Thirteen health and social care organisations in Lincolnshire will use an InterSystems portal to share patient information.

Lincolnshire Health and Care, which includes local clinical commissioning groups, acute trusts and the local authority, has invested in HealthShare and plans to go-live with the first phase of its record-sharing project in June.

Gary James, accountable officer at East Lincolnshire CCG, said the project was borne out of the region’s work on a new strategy design for the health and social care system, which involves reducing organisational barriers and delivering more care in the community.

As part of that strategic clinical programme, he was tasked with leading an IM&T enabling group. The group asked various clinical work streams about their aspirations and how technology might support them; and the number one request was to be able to see an integrated view of the patient record.

Lincolnshire Health and Care successfully applied for £1 million from the Primary Care Infrastructure Fund to support the project.

Phase one, due to go-live in June, will start by linking six systems including the main hospital patient administration system, Medway from System C, pathology and radiology systems and three mental health systems.

This initial phase will not pull information directly from GP systems, but will include a link to the patient’s Summary Care Record.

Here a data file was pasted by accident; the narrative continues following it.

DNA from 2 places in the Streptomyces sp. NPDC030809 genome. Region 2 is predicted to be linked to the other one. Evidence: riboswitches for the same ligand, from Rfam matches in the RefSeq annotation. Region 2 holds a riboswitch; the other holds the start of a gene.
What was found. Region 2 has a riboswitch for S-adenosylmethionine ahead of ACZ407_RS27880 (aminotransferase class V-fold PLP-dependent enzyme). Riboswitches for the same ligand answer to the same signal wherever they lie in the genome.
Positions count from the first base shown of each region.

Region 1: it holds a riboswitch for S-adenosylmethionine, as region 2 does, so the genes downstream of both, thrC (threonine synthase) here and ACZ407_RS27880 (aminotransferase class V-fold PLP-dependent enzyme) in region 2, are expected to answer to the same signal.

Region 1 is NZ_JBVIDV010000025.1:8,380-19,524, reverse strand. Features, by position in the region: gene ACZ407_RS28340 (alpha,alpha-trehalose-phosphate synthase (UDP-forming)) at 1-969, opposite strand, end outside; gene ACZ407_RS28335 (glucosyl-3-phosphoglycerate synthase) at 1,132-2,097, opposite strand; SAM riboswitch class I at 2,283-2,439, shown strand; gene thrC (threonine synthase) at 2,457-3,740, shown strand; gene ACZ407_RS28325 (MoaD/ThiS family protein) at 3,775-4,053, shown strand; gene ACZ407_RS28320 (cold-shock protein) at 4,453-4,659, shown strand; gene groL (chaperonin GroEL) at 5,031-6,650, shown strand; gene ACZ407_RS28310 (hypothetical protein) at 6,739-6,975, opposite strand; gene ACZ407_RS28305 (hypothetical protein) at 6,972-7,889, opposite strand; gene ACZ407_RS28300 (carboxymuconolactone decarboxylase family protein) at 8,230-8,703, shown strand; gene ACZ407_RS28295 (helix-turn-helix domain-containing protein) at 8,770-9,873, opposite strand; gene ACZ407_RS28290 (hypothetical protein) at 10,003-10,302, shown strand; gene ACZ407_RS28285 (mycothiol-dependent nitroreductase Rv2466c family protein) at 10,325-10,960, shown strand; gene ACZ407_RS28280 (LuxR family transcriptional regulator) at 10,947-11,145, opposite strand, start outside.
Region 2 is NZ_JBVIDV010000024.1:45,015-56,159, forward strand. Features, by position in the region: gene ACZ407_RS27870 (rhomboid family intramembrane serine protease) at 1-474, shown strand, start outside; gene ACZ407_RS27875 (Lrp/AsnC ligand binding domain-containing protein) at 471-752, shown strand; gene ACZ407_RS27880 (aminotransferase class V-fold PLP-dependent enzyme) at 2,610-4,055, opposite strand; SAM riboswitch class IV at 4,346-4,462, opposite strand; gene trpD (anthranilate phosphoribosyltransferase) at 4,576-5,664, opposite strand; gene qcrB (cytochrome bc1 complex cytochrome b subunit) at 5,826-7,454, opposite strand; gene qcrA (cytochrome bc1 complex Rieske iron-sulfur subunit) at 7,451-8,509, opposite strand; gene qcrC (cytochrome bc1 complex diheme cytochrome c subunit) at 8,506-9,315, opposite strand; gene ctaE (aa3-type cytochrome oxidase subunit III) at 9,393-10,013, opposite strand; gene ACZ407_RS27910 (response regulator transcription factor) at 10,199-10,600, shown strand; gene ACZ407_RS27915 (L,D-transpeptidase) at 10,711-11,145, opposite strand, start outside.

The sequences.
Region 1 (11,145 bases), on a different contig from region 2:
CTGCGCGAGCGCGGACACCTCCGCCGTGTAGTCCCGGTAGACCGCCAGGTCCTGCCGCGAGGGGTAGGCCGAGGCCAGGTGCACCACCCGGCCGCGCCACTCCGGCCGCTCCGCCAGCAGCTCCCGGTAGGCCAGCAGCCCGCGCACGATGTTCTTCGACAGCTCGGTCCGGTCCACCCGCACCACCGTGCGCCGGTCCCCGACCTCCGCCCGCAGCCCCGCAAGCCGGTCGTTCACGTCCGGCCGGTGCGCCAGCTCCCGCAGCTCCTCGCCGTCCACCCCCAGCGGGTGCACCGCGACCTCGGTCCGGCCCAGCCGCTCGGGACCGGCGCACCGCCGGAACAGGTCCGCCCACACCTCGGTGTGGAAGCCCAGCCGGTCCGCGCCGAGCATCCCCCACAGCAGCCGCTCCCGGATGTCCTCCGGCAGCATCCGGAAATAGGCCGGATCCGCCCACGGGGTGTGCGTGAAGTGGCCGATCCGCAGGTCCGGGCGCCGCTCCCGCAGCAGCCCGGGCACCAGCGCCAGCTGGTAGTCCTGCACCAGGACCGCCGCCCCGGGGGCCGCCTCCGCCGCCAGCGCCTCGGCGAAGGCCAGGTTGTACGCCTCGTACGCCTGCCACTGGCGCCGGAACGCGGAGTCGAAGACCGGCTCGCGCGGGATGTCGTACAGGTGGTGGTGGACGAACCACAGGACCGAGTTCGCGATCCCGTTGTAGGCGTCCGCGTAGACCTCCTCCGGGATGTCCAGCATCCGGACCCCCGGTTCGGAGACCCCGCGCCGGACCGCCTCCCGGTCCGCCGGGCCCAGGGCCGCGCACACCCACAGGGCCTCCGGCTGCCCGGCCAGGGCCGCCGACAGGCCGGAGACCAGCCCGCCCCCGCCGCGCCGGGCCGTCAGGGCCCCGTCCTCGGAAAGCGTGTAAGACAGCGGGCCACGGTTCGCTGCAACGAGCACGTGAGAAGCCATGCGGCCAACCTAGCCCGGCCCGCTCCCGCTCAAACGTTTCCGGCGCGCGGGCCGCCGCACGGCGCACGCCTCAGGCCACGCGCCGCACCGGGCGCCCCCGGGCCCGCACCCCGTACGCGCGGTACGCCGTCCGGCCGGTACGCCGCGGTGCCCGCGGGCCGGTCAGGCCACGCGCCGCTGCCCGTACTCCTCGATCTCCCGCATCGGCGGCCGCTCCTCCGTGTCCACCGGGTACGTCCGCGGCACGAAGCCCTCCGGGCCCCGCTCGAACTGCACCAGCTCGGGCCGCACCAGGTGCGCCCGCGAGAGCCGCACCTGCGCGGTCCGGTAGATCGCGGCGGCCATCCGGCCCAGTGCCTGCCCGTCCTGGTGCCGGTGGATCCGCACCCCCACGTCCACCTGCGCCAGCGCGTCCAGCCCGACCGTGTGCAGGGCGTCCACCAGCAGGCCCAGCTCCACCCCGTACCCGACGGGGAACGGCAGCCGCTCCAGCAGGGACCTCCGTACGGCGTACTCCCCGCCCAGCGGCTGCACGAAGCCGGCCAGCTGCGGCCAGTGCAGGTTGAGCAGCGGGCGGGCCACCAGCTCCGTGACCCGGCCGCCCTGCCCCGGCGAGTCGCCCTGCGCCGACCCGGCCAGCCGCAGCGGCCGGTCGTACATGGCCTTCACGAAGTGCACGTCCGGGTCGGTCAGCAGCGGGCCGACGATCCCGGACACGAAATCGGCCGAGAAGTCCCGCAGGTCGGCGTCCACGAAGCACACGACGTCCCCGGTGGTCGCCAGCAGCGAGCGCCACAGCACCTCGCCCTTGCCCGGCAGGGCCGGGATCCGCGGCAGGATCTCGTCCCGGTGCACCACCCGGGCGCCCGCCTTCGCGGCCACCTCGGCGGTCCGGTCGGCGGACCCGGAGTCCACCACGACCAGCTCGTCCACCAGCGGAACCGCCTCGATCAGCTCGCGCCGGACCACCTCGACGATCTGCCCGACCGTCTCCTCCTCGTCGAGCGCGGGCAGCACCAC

Integration with the GP system suppliers will be introduced around October, as engaging with the region’s 103 GP practices is “quite a job”, James explained. Around 70% of Lincolnshire’s practices use TPP’s SystmOne and the others use Emis Web or, in some cases, INPS.

“It’s going to be challenging but we’ve got the Health and Social Care Information Centre working with us on GP connectivity,” he said.

When rolling out to users, James said national policy requires them to prioritise A&E, GP out-of-hours, ambulances and the clinical assessment service.

Staff will also be trained to use the portal when the hospital deploys its new e-observations system.

“Deployment will be a mixture of opportunistic – if training people anyway – and targeted around policy priority areas,” he said.

Within year one he plans to have a fully functional portal deployed to as many staff as possible.

Consent to view will be requested from the patient at the point of care and if the patient is not present or unable to consent, a senior clinician can override this to view the record.

James said phase two of the project is likely to involve giving patients access to their information via the portal. In time, they will also be able to share their records with friends, family and care givers and potentially enter information into their record.

“That’s going to take some planning,” he acknowledged. “We have got authentication of patients in place already, but there’s a lot to work through such as help desk requirements.” 

In addition to the shared care record, Lincolnshire has invested in InterSystems’ Patient Index software, a shared information system that will help providers identify each patient, and its Spine Mini Services, connecting users to the NHS Data Spine.

Mark Palmer, country manager at InterSystems, said: “The HealthShare platform puts the clinician in control, providing all aspects of patient information that they need, when they need it.”